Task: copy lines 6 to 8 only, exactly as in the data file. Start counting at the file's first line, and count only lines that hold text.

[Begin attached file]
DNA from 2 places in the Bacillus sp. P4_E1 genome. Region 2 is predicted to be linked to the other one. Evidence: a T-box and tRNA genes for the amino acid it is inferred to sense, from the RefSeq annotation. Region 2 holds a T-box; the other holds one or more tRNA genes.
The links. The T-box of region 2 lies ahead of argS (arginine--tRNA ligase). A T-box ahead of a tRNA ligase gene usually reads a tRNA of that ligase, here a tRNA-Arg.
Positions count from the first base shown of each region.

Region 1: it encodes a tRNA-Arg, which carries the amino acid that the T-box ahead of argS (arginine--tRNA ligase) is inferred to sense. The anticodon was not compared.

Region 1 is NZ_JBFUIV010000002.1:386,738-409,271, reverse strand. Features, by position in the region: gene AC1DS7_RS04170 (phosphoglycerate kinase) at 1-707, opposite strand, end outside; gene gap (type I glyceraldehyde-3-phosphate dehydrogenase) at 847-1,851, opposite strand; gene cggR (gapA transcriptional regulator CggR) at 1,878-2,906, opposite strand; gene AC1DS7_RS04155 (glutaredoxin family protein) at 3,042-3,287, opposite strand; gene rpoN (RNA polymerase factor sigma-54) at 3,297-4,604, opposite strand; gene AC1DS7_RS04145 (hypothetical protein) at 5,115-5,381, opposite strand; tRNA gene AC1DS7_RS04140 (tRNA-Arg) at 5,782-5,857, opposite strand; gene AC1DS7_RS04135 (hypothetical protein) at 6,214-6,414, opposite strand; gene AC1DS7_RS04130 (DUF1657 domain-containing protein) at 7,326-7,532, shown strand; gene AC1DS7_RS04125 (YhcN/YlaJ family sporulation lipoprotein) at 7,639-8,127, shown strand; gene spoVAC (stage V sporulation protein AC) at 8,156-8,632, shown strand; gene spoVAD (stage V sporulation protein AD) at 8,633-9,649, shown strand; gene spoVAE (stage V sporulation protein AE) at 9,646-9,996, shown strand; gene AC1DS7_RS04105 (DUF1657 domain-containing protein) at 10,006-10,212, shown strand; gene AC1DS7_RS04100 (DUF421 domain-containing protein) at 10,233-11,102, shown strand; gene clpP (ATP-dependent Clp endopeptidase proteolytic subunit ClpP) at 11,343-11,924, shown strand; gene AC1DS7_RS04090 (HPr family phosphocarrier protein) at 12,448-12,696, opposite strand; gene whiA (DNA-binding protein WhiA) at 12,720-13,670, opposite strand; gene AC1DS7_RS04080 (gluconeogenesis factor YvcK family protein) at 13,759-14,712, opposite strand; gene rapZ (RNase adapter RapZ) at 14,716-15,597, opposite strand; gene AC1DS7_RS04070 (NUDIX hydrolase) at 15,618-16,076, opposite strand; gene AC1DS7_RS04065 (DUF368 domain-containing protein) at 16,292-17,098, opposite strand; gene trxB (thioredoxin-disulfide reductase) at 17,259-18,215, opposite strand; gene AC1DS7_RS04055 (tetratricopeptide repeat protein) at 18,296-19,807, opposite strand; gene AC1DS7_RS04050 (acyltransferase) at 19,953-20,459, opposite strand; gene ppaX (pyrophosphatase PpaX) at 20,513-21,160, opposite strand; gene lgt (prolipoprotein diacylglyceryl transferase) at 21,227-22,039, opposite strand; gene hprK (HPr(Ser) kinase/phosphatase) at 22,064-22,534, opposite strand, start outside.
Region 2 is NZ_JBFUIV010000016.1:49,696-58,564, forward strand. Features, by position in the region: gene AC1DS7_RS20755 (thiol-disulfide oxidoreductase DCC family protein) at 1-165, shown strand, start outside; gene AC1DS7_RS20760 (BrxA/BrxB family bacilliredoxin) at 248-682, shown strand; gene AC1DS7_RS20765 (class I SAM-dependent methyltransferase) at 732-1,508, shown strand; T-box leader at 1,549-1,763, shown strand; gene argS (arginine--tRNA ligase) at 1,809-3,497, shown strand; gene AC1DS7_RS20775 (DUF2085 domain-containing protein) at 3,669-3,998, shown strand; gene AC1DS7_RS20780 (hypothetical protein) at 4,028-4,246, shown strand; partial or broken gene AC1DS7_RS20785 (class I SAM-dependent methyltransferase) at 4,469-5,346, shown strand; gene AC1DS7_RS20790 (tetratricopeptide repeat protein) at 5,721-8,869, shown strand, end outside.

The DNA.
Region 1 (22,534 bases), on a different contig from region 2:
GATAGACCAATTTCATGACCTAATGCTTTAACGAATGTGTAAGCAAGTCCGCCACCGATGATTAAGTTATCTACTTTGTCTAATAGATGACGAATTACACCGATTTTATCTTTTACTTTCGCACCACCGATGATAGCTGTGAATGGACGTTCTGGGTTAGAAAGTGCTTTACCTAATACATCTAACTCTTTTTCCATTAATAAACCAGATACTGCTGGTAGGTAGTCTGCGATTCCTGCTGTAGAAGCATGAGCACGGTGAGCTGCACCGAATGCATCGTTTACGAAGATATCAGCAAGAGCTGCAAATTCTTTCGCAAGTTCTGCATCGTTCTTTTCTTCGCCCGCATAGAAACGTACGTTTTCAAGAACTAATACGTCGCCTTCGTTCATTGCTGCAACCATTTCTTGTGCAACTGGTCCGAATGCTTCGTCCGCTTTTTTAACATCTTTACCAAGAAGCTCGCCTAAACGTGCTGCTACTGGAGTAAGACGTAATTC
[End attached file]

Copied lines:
Region 2 is NZ_JBFUIV010000016.1:49,696-58,564, forward strand. Features, by position in the region: gene AC1DS7_RS20755 (thiol-disulfide oxidoreductase DCC family protein) at 1-165, shown strand, start outside; gene AC1DS7_RS20760 (BrxA/BrxB family bacilliredoxin) at 248-682, shown strand; gene AC1DS7_RS20765 (class I SAM-dependent methyltransferase) at 732-1,508, shown strand; T-box leader at 1,549-1,763, shown strand; gene argS (arginine--tRNA ligase) at 1,809-3,497, shown strand; gene AC1DS7_RS20775 (DUF2085 domain-containing protein) at 3,669-3,998, shown strand; gene AC1DS7_RS20780 (hypothetical protein) at 4,028-4,246, shown strand; partial or broken gene AC1DS7_RS20785 (class I SAM-dependent methyltransferase) at 4,469-5,346, shown strand; gene AC1DS7_RS20790 (tetratricopeptide repeat protein) at 5,721-8,869, shown strand, end outside.

The DNA.
Region 1 (22,534 bases), on a different contig from region 2: